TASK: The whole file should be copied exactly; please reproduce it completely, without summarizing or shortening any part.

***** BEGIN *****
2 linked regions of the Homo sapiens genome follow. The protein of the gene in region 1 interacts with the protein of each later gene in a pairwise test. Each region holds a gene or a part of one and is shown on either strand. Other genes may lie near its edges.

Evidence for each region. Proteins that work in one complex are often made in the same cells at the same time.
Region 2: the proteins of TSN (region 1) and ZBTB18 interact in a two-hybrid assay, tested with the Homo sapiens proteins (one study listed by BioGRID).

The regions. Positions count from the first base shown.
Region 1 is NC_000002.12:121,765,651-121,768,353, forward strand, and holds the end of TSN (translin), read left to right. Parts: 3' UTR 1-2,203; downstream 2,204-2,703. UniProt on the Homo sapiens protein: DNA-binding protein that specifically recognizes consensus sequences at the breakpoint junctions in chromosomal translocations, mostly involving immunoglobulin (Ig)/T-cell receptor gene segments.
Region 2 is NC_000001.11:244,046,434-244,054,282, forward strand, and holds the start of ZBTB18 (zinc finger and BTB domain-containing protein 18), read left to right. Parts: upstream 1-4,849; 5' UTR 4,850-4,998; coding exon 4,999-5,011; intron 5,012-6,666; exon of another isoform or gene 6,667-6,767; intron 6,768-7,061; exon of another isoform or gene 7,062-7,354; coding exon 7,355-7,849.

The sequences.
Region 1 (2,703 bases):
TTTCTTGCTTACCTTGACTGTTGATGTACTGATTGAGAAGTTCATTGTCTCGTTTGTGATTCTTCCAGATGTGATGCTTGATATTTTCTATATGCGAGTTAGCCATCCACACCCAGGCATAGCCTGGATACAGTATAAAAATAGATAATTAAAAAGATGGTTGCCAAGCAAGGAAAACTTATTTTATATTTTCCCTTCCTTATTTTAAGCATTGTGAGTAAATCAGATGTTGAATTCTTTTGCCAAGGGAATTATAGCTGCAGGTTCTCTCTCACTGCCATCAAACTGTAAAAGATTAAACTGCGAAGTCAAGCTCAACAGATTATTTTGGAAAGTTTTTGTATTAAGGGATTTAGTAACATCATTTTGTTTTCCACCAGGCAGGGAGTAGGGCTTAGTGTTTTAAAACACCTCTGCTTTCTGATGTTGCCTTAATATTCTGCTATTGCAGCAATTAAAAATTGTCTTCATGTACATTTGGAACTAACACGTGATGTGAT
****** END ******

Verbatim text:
2 linked regions of the Homo sapiens genome follow. The protein of the gene in region 1 interacts with the protein of each later gene in a pairwise test. Each region holds a gene or a part of one and is shown on either strand. Other genes may lie near its edges.

Evidence for each region. Proteins that work in one complex are often made in the same cells at the same time.
Region 2: the proteins of TSN (region 1) and ZBTB18 interact in a two-hybrid assay, tested with the Homo sapiens proteins (one study listed by BioGRID).

The regions. Positions count from the first base shown.
Region 1 is NC_000002.12:121,765,651-121,768,353, forward strand, and holds the end of TSN (translin), read left to right. Parts: 3' UTR 1-2,203; downstream 2,204-2,703. UniProt on the Homo sapiens protein: DNA-binding protein that specifically recognizes consensus sequences at the breakpoint junctions in chromosomal translocations, mostly involving immunoglobulin (Ig)/T-cell receptor gene segments.
Region 2 is NC_000001.11:244,046,434-244,054,282, forward strand, and holds the start of ZBTB18 (zinc finger and BTB domain-containing protein 18), read left to right. Parts: upstream 1-4,849; 5' UTR 4,850-4,998; coding exon 4,999-5,011; intron 5,012-6,666; exon of another isoform or gene 6,667-6,767; intron 6,768-7,061; exon of another isoform or gene 7,062-7,354; coding exon 7,355-7,849.

The sequences.
Region 1 (2,703 bases):
TTTCTTGCTTACCTTGACTGTTGATGTACTGATTGAGAAGTTCATTGTCTCGTTTGTGATTCTTCCAGATGTGATGCTTGATATTTTCTATATGCGAGTTAGCCATCCACACCCAGGCATAGCCTGGATACAGTATAAAAATAGATAATTAAAAAGATGGTTGCCAAGCAAGGAAAACTTATTTTATATTTTCCCTTCCTTATTTTAAGCATTGTGAGTAAATCAGATGTTGAATTCTTTTGCCAAGGGAATTATAGCTGCAGGTTCTCTCTCACTGCCATCAAACTGTAAAAGATTAAACTGCGAAGTCAAGCTCAACAGATTATTTTGGAAAGTTTTTGTATTAAGGGATTTAGTAACATCATTTTGTTTTCCACCAGGCAGGGAGTAGGGCTTAGTGTTTTAAAACACCTCTGCTTTCTGATGTTGCCTTAATATTCTGCTATTGCAGCAATTAAAAATTGTCTTCATGTACATTTGGAACTAACACGTGATGTGAT